A proliferating, ever-energy-hungry overshoot population, feeding off of a temporary stock of non-renewable energy, will actually reduce the natural carrying capacity, even as their numbers and energy consumption is increasing, creating a deficit. In other words, populations in overshoot continue to grow even in the face of declining food, resources, and the ability of the environment to absorb the wastes. If this occurs, the population will not simply gradually diminish until balance is achieved: instead, it will rapidly crash—that is, die-off. The human population is in severe overshoot and our phantom carrying capacity is leaving us.

At this point, depending on how seriously we have destroyed the natural carrying capacity due to overshoot, the global human carrying capacity will plummet perhaps even below its pre-industrial levels or we could die out altogether. Other species certainly have done so in the same biological situation. This is Liebig's Law and no species is immune. The party is over, the beer is gone, and the harsh light of morning is in our eyes.
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Old 03-08-2011, 09:46 PM   #29
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Re: Po

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Mary Malmros wrote: View Post
I'd agree, but it's got to be in combination with stopping being so damn wasteful in our use of energy.

Unfortunately, there's so much resistance to this change that it probably won't happen in a planned, relatively painless manner. Instead, people will look at the change and think it's just too painful, being asked to carpool and turn down the thermostat and turn off appliances when they're not in use. So they won't change. And then, they'll discover what real pain is, and the rest of us along with them.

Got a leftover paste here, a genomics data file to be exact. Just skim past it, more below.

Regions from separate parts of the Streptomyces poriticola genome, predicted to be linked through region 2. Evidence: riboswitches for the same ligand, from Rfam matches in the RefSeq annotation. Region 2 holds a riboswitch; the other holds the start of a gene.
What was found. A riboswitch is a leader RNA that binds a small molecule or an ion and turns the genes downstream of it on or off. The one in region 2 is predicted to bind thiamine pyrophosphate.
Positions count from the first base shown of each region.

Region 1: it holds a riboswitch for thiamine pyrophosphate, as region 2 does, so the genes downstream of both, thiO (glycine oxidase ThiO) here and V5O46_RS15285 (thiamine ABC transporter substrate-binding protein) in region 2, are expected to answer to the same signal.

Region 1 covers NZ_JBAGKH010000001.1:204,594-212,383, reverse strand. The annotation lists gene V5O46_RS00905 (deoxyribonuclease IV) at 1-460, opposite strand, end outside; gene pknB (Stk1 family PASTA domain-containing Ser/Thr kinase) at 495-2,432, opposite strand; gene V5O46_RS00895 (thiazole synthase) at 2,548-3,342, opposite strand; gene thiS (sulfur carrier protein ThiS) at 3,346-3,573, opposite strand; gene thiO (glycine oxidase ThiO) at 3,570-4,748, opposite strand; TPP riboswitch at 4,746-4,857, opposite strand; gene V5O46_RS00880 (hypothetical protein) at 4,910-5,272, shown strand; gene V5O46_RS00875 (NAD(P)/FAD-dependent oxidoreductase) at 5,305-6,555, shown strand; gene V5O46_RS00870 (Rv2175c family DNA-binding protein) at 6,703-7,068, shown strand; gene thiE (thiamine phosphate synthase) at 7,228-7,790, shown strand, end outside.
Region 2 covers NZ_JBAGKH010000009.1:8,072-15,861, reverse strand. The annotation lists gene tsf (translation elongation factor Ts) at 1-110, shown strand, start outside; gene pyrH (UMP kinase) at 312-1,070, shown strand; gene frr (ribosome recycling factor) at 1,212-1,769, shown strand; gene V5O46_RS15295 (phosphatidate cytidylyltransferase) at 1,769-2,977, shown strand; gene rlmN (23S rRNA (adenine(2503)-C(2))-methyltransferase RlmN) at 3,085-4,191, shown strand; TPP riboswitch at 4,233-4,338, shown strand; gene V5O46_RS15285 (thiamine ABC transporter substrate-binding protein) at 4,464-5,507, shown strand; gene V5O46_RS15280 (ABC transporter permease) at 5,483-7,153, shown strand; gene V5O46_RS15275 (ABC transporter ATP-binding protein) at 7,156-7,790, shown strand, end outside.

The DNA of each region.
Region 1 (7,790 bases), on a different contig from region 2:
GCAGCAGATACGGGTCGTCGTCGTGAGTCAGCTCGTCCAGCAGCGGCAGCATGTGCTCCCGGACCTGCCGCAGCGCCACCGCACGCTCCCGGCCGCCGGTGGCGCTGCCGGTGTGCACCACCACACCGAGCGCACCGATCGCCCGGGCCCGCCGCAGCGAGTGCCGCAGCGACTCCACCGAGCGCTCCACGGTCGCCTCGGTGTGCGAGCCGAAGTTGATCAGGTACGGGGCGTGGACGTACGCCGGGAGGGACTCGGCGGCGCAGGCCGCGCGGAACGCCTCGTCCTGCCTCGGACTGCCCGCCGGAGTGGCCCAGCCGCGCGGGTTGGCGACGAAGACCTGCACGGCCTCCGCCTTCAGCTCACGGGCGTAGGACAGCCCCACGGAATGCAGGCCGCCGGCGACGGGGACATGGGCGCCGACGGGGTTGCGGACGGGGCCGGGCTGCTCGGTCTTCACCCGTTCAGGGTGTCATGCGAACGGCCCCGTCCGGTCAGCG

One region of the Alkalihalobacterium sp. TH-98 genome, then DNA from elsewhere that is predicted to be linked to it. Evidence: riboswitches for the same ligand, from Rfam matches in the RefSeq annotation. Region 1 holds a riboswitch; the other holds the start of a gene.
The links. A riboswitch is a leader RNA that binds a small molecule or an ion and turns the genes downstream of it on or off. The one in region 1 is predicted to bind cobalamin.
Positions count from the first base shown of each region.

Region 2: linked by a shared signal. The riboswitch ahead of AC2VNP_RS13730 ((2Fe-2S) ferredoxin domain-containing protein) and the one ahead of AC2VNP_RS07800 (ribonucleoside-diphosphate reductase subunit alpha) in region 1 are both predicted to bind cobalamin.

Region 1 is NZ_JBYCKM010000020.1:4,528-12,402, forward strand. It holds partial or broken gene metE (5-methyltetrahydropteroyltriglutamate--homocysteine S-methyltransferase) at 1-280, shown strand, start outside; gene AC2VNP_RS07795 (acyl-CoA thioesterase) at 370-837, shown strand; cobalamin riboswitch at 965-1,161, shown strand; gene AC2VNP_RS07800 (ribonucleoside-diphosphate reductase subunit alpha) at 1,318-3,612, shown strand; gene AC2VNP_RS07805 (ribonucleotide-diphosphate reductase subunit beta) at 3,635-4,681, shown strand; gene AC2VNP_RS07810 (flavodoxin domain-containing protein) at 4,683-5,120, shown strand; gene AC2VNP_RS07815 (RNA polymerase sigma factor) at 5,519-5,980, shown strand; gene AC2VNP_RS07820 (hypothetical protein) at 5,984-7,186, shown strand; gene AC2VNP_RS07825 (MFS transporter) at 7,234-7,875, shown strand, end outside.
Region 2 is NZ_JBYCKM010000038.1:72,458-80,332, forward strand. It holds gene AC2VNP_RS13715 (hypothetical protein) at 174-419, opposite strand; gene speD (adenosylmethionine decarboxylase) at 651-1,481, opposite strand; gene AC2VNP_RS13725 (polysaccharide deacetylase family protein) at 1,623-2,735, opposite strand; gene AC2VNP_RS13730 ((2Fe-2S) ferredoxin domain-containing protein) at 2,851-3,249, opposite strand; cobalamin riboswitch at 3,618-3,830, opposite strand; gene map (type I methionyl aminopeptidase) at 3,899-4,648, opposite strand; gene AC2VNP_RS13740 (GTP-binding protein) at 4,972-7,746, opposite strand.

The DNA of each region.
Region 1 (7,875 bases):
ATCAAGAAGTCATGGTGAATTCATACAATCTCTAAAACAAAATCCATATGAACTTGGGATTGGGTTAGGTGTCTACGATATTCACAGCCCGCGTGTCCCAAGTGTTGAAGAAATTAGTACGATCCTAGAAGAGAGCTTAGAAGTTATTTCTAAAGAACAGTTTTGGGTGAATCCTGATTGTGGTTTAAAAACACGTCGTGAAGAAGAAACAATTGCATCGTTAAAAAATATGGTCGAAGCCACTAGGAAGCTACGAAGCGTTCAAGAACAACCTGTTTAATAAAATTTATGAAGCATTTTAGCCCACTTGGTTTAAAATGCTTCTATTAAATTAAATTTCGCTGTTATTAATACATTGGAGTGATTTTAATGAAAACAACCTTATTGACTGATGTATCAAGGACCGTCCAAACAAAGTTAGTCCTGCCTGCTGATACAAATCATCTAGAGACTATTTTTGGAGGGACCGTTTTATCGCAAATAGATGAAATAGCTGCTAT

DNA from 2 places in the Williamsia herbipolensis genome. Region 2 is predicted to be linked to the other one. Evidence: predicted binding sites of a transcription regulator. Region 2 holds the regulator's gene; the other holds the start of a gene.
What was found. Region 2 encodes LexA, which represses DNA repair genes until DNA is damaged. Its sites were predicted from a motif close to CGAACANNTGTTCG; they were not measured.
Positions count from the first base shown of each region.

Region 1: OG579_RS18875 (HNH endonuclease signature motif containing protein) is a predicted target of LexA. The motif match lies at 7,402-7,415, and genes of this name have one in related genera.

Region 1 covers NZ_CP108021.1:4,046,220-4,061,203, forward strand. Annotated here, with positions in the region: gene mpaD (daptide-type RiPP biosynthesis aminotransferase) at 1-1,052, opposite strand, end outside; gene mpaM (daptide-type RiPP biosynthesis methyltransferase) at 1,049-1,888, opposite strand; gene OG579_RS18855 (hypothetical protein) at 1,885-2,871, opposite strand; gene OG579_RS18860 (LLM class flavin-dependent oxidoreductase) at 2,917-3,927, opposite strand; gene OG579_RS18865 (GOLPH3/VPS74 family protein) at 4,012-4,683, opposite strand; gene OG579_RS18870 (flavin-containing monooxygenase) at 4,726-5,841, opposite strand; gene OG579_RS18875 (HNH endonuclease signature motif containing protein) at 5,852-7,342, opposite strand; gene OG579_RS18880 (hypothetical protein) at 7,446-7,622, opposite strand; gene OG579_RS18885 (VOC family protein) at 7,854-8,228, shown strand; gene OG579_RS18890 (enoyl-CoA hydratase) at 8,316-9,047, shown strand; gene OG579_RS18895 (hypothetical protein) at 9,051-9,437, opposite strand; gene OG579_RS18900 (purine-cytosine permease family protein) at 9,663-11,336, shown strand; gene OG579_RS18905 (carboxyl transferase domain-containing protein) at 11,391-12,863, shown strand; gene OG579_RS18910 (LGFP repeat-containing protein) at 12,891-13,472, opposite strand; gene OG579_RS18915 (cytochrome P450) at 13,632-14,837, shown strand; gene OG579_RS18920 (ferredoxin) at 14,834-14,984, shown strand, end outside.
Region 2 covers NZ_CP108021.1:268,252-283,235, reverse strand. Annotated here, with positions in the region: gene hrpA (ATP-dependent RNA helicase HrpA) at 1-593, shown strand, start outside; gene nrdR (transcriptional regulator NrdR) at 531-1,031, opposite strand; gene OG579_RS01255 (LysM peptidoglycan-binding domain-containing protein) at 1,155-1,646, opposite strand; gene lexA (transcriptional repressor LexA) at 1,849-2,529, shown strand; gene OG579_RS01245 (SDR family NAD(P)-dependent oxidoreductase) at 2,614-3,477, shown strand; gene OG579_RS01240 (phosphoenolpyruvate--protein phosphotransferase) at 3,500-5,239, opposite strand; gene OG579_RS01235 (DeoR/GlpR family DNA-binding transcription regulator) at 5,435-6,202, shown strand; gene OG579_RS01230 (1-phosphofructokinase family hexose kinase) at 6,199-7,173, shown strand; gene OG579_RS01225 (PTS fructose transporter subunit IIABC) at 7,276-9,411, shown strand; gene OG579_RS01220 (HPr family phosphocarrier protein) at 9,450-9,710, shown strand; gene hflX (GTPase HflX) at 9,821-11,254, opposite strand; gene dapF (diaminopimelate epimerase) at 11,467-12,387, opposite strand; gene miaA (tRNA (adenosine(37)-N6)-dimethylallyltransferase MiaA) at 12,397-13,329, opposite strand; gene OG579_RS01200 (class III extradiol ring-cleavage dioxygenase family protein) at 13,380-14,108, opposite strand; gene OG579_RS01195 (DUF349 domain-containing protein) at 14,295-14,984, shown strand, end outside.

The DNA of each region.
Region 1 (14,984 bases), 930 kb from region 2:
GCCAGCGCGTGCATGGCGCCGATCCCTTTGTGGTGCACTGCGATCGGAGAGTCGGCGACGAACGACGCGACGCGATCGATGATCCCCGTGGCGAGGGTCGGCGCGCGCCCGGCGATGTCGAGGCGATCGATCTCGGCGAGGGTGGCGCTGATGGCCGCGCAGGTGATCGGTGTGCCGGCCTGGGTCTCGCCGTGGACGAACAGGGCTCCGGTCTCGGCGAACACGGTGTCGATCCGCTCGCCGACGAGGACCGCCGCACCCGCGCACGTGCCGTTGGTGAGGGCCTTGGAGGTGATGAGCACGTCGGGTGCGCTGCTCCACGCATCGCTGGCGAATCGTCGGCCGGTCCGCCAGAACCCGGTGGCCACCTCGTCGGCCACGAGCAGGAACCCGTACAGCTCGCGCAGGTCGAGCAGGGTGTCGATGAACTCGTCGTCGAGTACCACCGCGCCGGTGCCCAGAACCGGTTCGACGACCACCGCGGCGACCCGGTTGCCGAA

Did you read post #4 of this thread?

Carpooling is like putting a band-aid on after having your leg cut off and thinking that's gonna prevent bleeding to death. This analogy is generous considering the scale of global energy consumption.
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Old 03-09-2011, 09:44 AM   #30
mathewjgano
 
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Re: Po

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Tenyu Hamaki wrote: View Post
Technology is not a source of energy.

...The party is over, the beer is gone, and the harsh light of morning is in our eyes.
Hi Tenyu,
I never said technology is an energy source and I know most of these concepts fairly well (by lay standards). That still doesn't seem to answer my questions. Saying that the adoption of fusion power will necessarily lead to more and greater degrees of irresponsible behavior is a presumption. You seem to be saying it's bad because there's a risk people will become more dependent on limited energy sources; that abundance necessitates gluttony. I merely think it's a tendency based on ignorance, and one which could just as easily be shifted toward sustainability (or a modicum of sufficient balance) since we're big brained apes who are particularly good at adapting with tools and analytical/synthetic thinking, something wolf populations who overshoot their food supply don't have.
Take care,
Matt

Gambarimashyo!
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Old 03-09-2011, 10:26 AM   #31